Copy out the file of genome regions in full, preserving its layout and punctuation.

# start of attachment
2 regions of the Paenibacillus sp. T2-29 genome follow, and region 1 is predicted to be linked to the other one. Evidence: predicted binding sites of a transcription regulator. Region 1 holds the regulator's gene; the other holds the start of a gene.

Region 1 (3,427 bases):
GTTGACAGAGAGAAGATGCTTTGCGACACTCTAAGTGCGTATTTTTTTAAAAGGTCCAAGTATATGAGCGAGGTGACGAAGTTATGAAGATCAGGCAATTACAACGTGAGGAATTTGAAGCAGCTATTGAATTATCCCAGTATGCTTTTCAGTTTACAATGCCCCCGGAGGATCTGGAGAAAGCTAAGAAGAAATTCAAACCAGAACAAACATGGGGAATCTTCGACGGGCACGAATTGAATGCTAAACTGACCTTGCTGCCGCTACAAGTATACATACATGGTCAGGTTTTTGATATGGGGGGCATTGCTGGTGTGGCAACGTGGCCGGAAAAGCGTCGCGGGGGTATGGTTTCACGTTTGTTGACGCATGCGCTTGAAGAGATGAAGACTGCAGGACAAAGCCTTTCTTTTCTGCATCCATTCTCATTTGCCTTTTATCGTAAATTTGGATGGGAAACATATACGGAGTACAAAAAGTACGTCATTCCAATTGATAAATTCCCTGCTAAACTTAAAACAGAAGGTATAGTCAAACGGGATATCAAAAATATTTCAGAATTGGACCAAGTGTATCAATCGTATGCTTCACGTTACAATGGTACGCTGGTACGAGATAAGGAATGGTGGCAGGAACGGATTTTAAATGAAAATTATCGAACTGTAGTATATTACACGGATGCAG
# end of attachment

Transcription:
2 regions of the Paenibacillus sp. T2-29 genome follow, and region 1 is predicted to be linked to the other one. Evidence: predicted binding sites of a transcription regulator. Region 1 holds the regulator's gene; the other holds the start of a gene.

Region 1 (3,427 bases):
GTTGACAGAGAGAAGATGCTTTGCGACACTCTAAGTGCGTATTTTTTTAAAAGGTCCAAGTATATGAGCGAGGTGACGAAGTTATGAAGATCAGGCAATTACAACGTGAGGAATTTGAAGCAGCTATTGAATTATCCCAGTATGCTTTTCAGTTTACAATGCCCCCGGAGGATCTGGAGAAAGCTAAGAAGAAATTCAAACCAGAACAAACATGGGGAATCTTCGACGGGCACGAATTGAATGCTAAACTGACCTTGCTGCCGCTACAAGTATACATACATGGTCAGGTTTTTGATATGGGGGGCATTGCTGGTGTGGCAACGTGGCCGGAAAAGCGTCGCGGGGGTATGGTTTCACGTTTGTTGACGCATGCGCTTGAAGAGATGAAGACTGCAGGACAAAGCCTTTCTTTTCTGCATCCATTCTCATTTGCCTTTTATCGTAAATTTGGATGGGAAACATATACGGAGTACAAAAAGTACGTCATTCCAATTGATAAATTCCCTGCTAAACTTAAAACAGAAGGTATAGTCAAACGGGATATCAAAAATATTTCAGAATTGGACCAAGTGTATCAATCGTATGCTTCACGTTACAATGGTACGCTGGTACGAGATAAGGAATGGTGGCAGGAACGGATTTTAAATGAAAATTATCGAACTGTAGTATATTACACGGATGCAG